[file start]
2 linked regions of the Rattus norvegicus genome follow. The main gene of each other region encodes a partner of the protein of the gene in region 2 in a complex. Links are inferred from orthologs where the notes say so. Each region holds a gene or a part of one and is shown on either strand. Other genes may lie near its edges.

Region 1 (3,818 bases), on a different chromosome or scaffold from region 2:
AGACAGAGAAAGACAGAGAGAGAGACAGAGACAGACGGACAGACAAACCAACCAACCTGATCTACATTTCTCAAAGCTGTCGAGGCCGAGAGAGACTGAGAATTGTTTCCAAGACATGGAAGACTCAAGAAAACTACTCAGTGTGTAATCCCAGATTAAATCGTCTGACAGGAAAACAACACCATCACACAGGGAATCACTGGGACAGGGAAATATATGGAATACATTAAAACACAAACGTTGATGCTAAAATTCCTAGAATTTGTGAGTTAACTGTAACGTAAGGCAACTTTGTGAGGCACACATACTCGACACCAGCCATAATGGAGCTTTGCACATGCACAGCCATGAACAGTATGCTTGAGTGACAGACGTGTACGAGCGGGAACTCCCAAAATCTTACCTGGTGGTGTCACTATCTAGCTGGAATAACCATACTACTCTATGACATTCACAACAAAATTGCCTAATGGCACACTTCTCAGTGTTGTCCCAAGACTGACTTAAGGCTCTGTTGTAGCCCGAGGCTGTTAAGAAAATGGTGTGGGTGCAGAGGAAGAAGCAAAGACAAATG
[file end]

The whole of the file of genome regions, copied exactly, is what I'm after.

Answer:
2 linked regions of the Rattus norvegicus genome follow. The main gene of each other region encodes a partner of the protein of the gene in region 2 in a complex. Links are inferred from orthologs where the notes say so. Each region holds a gene or a part of one and is shown on either strand. Other genes may lie near its edges.

Region 1 (3,818 bases), on a different chromosome or scaffold from region 2:
AGACAGAGAAAGACAGAGAGAGAGACAGAGACAGACGGACAGACAAACCAACCAACCTGATCTACATTTCTCAAAGCTGTCGAGGCCGAGAGAGACTGAGAATTGTTTCCAAGACATGGAAGACTCAAGAAAACTACTCAGTGTGTAATCCCAGATTAAATCGTCTGACAGGAAAACAACACCATCACACAGGGAATCACTGGGACAGGGAAATATATGGAATACATTAAAACACAAACGTTGATGCTAAAATTCCTAGAATTTGTGAGTTAACTGTAACGTAAGGCAACTTTGTGAGGCACACATACTCGACACCAGCCATAATGGAGCTTTGCACATGCACAGCCATGAACAGTATGCTTGAGTGACAGACGTGTACGAGCGGGAACTCCCAAAATCTTACCTGGTGGTGTCACTATCTAGCTGGAATAACCATACTACTCTATGACATTCACAACAAAATTGCCTAATGGCACACTTCTCAGTGTTGTCCCAAGACTGACTTAAGGCTCTGTTGTAGCCCGAGGCTGTTAAGAAAATGGTGTGGGTGCAGAGGAAGAAGCAAAGACAAATG